It is simply impossible to live a good life without detesting whatever is evil and morally ugly. Evil should appall us. It should make us sick to our stomachs. Evil is always a form of violence, primarily against God, and secondarily against man as the creature made in Godís image and likeness. It doesnít matter whether evil assaults the body, the mind, or the soul of man. Evil should fill us with outrage. 

But even outrage isnít enough, unless we take the next step with St. Paul and do our best to cling to that which is good. Evil is a perversion, but identifying perversion as perversion is useless, unless we embrace something better and hold it up to the world as the proper choice of decent men and women. We should, for example, be disgusted by the image of the perfectly innocent Son of God nailed to a tree. More than this, however, we should also embrace that innocent and glorious Christ, and cleave to the life that he offers us in his resurrected majesty. 

The power of Godís love gives us the ability to see the beautiful, as well as the ugly, and then to live in beauty rather than in ugliness. Our whole lives can be beautiful in Christ, just as our lives can be pointless and ugly without him. And so we work out the power of Godís grace by loving completely and by living completely in the ever-more-powerful imitation of Christ. Like anything else, the more we practice the love of Christ and the more that we practice the life of Christ, the better we will become at loving and living. The more that we conform ourselves to the basic requirements of Christian love and Christian living, the more we will understand how they lead to the perfect hope of our own resurrection at the last day, and to the end of all our strivings. We will cease striving, not because we are "good enough," and certainly not because we will be allowed to "give up," but because God will complete what is good in us and wipe away all evil and the weaknesses that bring tears to our eyes (see Rev. 21:4). 

In the meantime, the defeated world will tell us a million lies, trying to seduce us into sharing its defeat. It will offer us "loopholes" in Godís commandments or "exceptions" to St. Paulís basic requirements for Christian love and life. It will tell us that the good is evil, and that the ugly is beautiful. An especially grotesque example of the worldís approach came late last year, when the Brooklyn Museum of Art displayed what it called a "painting" of "The Holy Virgin Mary" covered in elephant dung and highlighted by clippings from pornographic magazines.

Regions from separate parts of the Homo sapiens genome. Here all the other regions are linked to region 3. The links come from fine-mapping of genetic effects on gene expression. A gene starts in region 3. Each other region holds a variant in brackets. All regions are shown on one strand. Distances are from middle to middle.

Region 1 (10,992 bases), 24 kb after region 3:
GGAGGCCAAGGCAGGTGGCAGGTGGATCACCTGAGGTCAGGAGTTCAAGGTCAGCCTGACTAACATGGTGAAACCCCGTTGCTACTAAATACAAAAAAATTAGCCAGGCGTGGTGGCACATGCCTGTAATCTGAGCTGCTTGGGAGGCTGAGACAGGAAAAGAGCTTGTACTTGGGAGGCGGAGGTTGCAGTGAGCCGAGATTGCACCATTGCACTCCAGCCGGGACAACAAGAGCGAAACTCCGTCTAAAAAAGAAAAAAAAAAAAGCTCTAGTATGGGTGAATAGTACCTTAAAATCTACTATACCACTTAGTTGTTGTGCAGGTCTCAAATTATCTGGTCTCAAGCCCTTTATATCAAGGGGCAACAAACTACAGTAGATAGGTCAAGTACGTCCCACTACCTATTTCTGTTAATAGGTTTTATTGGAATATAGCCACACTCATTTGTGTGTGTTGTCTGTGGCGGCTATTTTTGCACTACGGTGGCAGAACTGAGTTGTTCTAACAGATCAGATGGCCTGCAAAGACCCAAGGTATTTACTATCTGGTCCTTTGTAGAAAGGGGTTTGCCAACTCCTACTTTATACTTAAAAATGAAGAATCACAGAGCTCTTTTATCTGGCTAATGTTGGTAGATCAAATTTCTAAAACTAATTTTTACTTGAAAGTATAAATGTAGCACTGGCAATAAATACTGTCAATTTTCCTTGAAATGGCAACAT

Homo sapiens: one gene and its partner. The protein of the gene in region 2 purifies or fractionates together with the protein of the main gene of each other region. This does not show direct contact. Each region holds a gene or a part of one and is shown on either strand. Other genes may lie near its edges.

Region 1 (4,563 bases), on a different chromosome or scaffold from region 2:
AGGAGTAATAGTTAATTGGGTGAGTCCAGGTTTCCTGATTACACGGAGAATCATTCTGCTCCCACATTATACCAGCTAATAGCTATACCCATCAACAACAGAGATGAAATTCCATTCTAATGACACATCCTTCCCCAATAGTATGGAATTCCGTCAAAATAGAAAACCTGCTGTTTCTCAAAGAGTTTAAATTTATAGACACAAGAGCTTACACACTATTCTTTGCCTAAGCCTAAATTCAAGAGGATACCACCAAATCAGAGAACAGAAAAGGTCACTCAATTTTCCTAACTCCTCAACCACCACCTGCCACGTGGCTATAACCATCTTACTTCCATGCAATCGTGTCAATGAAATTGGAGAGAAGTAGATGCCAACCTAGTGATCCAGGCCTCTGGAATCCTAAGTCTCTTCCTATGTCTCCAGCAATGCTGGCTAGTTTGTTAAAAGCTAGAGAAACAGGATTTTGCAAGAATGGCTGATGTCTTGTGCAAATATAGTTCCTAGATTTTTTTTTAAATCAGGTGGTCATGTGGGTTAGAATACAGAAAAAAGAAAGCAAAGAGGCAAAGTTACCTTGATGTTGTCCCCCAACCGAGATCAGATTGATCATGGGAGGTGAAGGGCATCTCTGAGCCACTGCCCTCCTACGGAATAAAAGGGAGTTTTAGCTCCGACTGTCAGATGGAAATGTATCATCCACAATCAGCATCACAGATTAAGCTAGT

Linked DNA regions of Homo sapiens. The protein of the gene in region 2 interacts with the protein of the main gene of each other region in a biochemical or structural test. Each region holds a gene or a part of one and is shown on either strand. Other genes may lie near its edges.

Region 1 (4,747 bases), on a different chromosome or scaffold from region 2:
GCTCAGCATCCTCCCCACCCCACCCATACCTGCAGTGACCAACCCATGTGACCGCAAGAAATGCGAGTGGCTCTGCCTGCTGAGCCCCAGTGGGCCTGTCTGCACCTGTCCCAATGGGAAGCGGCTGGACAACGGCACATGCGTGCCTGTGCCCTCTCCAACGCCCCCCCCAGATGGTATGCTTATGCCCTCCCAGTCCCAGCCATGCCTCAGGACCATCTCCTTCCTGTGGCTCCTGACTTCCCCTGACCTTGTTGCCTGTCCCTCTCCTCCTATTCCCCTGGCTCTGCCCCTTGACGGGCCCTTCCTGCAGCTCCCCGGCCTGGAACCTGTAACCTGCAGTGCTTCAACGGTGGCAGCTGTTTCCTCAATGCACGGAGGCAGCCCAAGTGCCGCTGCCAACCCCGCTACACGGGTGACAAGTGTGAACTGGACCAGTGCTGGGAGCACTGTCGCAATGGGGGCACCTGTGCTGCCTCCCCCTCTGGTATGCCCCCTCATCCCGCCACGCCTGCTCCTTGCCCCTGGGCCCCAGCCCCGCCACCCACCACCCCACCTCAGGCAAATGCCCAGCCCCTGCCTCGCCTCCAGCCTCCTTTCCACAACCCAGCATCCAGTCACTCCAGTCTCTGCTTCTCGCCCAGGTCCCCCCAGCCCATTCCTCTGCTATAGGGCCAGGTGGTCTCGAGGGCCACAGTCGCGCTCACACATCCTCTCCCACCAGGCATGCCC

Religious groups rightfully complained, and the Mayor of New York tried to cut off the museumís funding, until a federal judge blocked him on "First Amendment grounds" (quotes from an AP story, by Donna De La Cruz, © 1999). Then the general lack of outrage over such ugliness finally overpowered a retired teacher named Dennis Heiner. He went to the museum and tried to cover the image with white paint. He was, of course, arrested. 

It is easy to criticize Mr. Heinerís methods, but it is equally easy to wonder at a society so married to ugliness that public funds are used to deface the image of anyoneís mother, let alone the Mother of God. It is easy to wonder how many people who call themselves "Christians" will continue to support or to attend this museum, thinking that they are being "good sports" or "open-minded," when what they are really doing is encouraging evil by failing to abhor it. 

The museum published a statement that its trustees and staff "are shocked and extremely saddened by this incomprehensible act that has attempted to deface an important work of art by a world renowned artist." From this statement, we learn what those trustees and staff members love, what they abhor, and what they cling to. 

It is time for Christians, then, to begin making an equally clear statement about what we love and what we cling to. We will do this, not by breaking into museums, but by living lives that follow in ever-more-precise detail the principles that St. Paul has offered us this morning: "Let love be without dissimulation. Abhor that which is evil; cleave to that which is good."